Trial by jury is today provided for both in NSW legislation and in the Commonwealth Constitution. While the jury is colourfully described, among other things, as a bulwark of liberty, Lord Devlin in his 1956 book Trial by Jury makes perhaps one of the greatest claims of a jury’s importance:
Each jury is a little parliament. The jury sense is the parliamentary sense. I cannot see the one dying and the other surviving. The first object of any tyrant in Whitehall would be to make Parliament utterly subservient to his will; and the next to overthrow or diminish trial by jury, for no tyrant could afford to leave a subject’s freedom in the hands of twelve of his countrymen. So that trial by jury is more than an instrument of justice and more than one wheel of the constitution: it is the lamp that shows that freedom lives.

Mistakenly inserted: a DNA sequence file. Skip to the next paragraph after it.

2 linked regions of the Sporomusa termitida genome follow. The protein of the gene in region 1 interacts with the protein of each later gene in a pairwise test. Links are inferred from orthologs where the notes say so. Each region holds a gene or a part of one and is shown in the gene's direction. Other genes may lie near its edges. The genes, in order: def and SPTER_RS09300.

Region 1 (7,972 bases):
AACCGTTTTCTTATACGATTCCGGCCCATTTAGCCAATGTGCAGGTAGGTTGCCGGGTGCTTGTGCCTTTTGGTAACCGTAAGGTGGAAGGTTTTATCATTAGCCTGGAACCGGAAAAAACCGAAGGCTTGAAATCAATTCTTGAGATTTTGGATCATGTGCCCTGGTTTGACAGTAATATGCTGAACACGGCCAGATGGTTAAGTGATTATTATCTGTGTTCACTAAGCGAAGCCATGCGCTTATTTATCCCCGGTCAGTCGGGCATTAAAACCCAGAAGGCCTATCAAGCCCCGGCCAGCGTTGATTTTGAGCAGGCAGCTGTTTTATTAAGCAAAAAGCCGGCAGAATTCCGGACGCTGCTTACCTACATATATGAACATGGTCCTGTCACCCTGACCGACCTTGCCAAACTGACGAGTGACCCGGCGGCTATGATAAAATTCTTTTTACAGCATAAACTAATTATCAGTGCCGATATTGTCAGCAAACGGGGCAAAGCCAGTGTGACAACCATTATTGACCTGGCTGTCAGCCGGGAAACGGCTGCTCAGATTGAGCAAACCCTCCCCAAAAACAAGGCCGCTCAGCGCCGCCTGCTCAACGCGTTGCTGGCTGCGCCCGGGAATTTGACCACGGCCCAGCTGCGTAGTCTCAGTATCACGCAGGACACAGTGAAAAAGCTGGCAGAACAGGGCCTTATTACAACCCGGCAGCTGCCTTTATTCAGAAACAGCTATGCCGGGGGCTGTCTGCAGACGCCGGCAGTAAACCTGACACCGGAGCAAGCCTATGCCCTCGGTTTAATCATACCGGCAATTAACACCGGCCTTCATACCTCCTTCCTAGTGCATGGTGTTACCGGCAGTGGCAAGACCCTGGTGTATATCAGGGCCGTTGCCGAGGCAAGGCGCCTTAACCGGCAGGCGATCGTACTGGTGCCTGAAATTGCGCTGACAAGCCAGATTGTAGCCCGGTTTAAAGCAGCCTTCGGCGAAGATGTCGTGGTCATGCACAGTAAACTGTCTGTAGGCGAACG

"Using facilitators in criminal jury trials in New South Wales - undermining 'trial by jury' or the way forward?,"
5, Article 3.
Available at: http://epublications.bond.edu.au/adr/vol12/iss5/3